A couple of weeks ago, Anicet of Miels d'Anicet stopped by Les Chèvres to drop off some of his wares for a Equiterre benefit dinner. Michelle and I both really like our honey, and we're always on the lookout for something interesting or something particularly excellent in the world of honey, but neither of us had ever heard of Les Miels d'Anicet before that day. Michelle came back raving. They'd held a little dégustation of one of Anicet’s honeys right there in the restaurant and Michelle raced back after work to tell me about it. She decided that we needed at least a couple of types of Miels d'Anicet immediately, if not sooner. She knew that there was a health food store next to Jean-Talon Market that stocked their honey, but she wasn't sure if she'd get a chance to go there for a few days. The next day she found them even closer to home, at Kilo, on St.-Viateur.
Anicet is a young man in his early twenties who took over the family beekeeping operation in 1998 and plunged headlong into the art and the trade of beekeeping. Les Miels d'Anicet are 100% organic—their bees travel “pesticide-free, chemical fertilizer-free and GMO-free land”—and they're made with obvious care, but what really sets Anicet's honey apart is the way he approaches the art of apiculture. His philosophy is simple yet radical in this day and age. In short, “bees first.” There’s a deep appreciation of the monumental amount of work done by the bees in order to produce even the smallest amounts of honey at Miels d’Anicet, and the prevailing attitude there is “less is more”: that the best honey will result from respect for the bees, from a lack of human intervention. For this reason, the entire line of Miels d’Anicet is non-pasteurized, and the star of their line is their non-filtered raw honey. Like most other apiaries, Miels d’Anicet offers a number of varietals, but you won’t find clover honey among them. Like everything else about their line, their varietals are thoughtful and intriguing: buckwheat, wild berry, wild mint, their grand cru “select honey,” which is harvested from wild cranberry bushes, and, perhaps most unusual, their entirely non-flower based evergreen honey. What struck us both as being a particularly brilliant innovation, however, was Miels d’Anicet’s selection of seasonal honey: spring, summer, and fall. Michelle came home with a jar of the rich, warm, and full-bodied fall honey and we've been savoring it ever since.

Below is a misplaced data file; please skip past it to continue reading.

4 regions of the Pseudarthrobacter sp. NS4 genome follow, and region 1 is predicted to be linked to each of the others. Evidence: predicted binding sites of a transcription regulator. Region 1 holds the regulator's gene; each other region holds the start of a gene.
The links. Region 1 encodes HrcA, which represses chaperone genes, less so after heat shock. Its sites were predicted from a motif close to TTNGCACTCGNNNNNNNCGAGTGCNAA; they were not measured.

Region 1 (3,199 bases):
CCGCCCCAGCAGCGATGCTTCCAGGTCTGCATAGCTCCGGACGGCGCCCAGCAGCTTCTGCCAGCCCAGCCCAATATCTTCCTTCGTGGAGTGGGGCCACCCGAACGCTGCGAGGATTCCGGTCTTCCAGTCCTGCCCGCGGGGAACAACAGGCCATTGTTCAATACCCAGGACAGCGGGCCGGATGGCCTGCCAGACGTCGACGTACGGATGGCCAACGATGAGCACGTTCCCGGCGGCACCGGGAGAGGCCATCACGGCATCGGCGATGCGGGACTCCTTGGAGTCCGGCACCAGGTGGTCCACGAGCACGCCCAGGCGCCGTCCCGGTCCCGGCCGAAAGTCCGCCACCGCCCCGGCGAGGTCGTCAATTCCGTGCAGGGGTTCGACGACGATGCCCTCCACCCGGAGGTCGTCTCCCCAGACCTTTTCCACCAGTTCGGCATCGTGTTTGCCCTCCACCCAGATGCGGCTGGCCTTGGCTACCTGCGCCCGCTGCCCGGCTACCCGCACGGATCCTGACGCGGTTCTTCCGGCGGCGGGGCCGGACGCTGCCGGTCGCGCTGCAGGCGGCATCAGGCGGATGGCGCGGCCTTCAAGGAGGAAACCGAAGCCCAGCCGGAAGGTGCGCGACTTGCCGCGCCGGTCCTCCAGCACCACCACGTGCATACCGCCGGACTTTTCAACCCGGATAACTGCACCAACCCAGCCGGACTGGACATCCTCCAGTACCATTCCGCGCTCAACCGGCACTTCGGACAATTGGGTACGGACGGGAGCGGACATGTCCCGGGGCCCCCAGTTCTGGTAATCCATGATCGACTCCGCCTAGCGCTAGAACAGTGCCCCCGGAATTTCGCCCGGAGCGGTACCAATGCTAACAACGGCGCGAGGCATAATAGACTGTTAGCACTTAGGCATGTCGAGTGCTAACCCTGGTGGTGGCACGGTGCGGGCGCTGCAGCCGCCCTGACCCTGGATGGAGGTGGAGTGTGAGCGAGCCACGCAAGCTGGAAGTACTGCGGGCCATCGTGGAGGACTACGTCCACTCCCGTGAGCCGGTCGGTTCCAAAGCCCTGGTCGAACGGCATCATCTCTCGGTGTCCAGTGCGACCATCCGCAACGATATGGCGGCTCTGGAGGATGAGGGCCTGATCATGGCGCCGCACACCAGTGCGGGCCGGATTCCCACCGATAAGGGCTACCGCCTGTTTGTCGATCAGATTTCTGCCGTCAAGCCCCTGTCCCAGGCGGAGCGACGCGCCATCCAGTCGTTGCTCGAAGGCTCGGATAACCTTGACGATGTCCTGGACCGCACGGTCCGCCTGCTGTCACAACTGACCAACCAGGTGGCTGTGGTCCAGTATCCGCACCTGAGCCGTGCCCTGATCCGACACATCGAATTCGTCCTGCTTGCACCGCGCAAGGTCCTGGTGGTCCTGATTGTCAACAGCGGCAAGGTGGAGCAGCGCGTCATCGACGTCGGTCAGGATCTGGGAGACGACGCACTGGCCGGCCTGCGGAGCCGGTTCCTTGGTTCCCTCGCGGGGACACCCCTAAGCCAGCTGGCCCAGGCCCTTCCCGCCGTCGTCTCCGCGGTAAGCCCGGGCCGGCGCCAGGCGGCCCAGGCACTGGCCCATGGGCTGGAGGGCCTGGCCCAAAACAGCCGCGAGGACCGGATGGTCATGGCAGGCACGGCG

Michelle dreams of keeping bees—after all, The Life of the Bee by Maurice Maeterlinck is one of her all-time favorite books and one of her most highly prized editions—and although the fullest form of this fantasy involves a country home, she’s also very keen on urban beekeeping. She was ecstatic when we came across the bee hives kept inside Le Jardin du Luxemburg in Paris, bee hives that have been maintained by beekeeping aficionados there for two centuries now so that they can raise bees, produce honey and beeswax, and teach apiculture to others, and she’s talked of setting up some hives on the roof of our apartment building ever since. While my enthusiasm for beekeeping isn’t nearly as strong as Michelle’s (for the moment, at least), I have to admit to being fascinated by the life of the beekeeper, by the rewards of cultivating honey oneself and by the legendary longevity associated with beekeeping in some parts of the world. This fascination grew exponentially last year when I came across the following passage in Alan Davidson’s A Kipper With My Tea: “Scholars who have studied the matter, and who can produce lists of scores of beekeepers who have lived to over a hundred years, believe that a combination of factors is at work—eating honey, consuming with it a certain amount of pollen, and the generally beneficial effects of a calm and productive way of life in a health-promoting environment. Noting that many of the famous centenarians of the Caucasus worked in apiaries, Naum Ioyrish observed that 138-year-old Safar Husein attributed his long life to eating honey and to working in an apiary; while 150-year-old Mahmud Eivazov considered that working in the open air, in his own bee-garden, was the best elixir for longevity.”
I think were still a ways off from setting up our bee hives on our roof, but in the meantime we’re very happy to have found Miels d’Anicet’s lovely line of honey. We’ve taken to have a spoonful of the raw honey everyday as a tribute to the great centenarians of the Caucasus and in order to ward off anything that might seek to ail us. We both feel better already.
Les Miels d’Anicet are produced by Api Culture Hautes Laurentides Inc., 111, Rang 2 Gravel, Ferme-Neuve, Quebec, (819) 587-4825, www.api-culture.com. You can find their range of honey at some of your better local health food stores.
PS—If you've already read The Life of the Bee and you’re looking for another classic of apiarian literature, Michelle strongly recommends Edwin Way Teale’s The Golden Throng, not to be confused with Paris Hilton’s sordid, far-from-classic, and decidedly non-apiarian The Golden Thong.